Come on, women, let's get equal
Last month's International Women's Day helped bring to the public's attention the government's dismal record in relation to the lack of women in senior management roles. At the present rate of progress, it is anticipated that gender equality will take 60 years to achieve.
As far back as the early 1900s, Jewish women were striving to become community leaders and create gender equality. This coincided with renewed vigour for the creation of a Jewish homeland - in which men were dominating all activity.
In 1918, a group of Jewish women, many of whom were suffragettes, believing that women should have a distinctive and equal role, set about creating Wizo, an organisation which would enable women to make a significant contribution to the Jewish state.
Fast forward more than 90 years and a great deal has changed in our community. We have seen a female president of the Board of Deputies; we have female head teachers guiding the younger generation;, and we have inspirational women who engage in our community without any official positions.
Despite this noteworthy progress the Jewish community has failed to achieve gender equality in senior leadership positions. At present, just three women sit on the Jewish Leadership Council and, with a few exceptions, including the incoming chief executive of the Movement for Reform Judaism, there are no women CEOs or chairs of leading communal organisations.
This is not necessarily the case in the charedi community, where women are often the driving force, as in the Agudas Israel Housing Association and Interlink.
There are, of course, female leaders within the mainstream community heading smaller communal and grassroots organisations. However, in 2010, our objective should be to enable women to play a more equal role in all major Jewish organisations. We have many capable women within our community in business and the professions. Their voices at the most senior level could contribute alternative views and invaluable experience.
Admittedly, we have to be realistic. Women inevitably face a multitude of responsibilities that can inhibit their aspirations to take on senior communal roles. Trying to balance family life with such a role is no easy feat. It is difficult enough for any working mother without the additional pressures that go with striving to reach the top positions.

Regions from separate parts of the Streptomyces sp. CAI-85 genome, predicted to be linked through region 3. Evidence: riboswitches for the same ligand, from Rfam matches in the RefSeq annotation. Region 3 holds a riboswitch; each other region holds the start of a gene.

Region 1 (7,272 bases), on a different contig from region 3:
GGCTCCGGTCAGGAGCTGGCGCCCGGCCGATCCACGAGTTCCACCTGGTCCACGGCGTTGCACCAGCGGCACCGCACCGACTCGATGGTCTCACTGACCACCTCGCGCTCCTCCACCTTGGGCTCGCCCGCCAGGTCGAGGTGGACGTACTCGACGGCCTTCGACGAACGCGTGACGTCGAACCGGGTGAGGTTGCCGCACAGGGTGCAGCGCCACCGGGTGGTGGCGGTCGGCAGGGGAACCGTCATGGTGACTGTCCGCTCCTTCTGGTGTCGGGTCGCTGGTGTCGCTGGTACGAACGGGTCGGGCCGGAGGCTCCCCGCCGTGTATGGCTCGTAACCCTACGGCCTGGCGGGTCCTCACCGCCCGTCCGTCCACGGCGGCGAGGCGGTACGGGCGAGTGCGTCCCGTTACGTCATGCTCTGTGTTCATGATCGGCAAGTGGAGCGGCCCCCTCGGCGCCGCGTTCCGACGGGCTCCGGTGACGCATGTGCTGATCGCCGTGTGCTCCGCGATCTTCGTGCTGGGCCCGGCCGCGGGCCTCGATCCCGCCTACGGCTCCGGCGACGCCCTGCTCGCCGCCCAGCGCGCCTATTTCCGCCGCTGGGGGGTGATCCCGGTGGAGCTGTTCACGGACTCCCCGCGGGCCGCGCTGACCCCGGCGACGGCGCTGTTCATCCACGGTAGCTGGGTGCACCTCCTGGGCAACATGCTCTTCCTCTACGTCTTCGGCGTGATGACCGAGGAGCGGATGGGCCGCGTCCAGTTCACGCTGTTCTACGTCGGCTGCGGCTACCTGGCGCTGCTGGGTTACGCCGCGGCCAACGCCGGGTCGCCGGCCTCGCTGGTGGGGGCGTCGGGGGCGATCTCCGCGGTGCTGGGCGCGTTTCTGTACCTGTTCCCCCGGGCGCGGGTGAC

There are also the halachic challenges that religious organisations face when it comes to appointing women to leading positions. There is some progress here and the United Synagogue, for one, has been exploring the opportunities for change. Its president has been vocal in his calls for the organisations to allow women to take on key roles including trustee positions, chairs of synagogues and the opportunity to run for president. To speed up progress in this area, we need both women and men across the community to speak out in support of such initiatives.
As part of its commitment to empower women, Wizo.uk has been working with other organisations including UJIA and the Jewish Volunteering Network to run a series of courses, first to encourage women to aim for leadership roles and then to provide the necessary training to attain them.
The current male-dominated environment can be off-putting: women need to be equipped with the appropriate skills and support to boost their confidence. In addition, courses such as UJIA's Adam Science leadership programme give young women the skills to develop their leadership potential alongside their male counterparts, enhancing their abilities and hence the opportunities available.
No one is saying that this path will be easy and that we should expect to see results overnight. However, we will be able to make a difference only if more members of the community recognise the current challenge and take responsibility for driving this change.
Michele Vogel is the president of Wizo.UK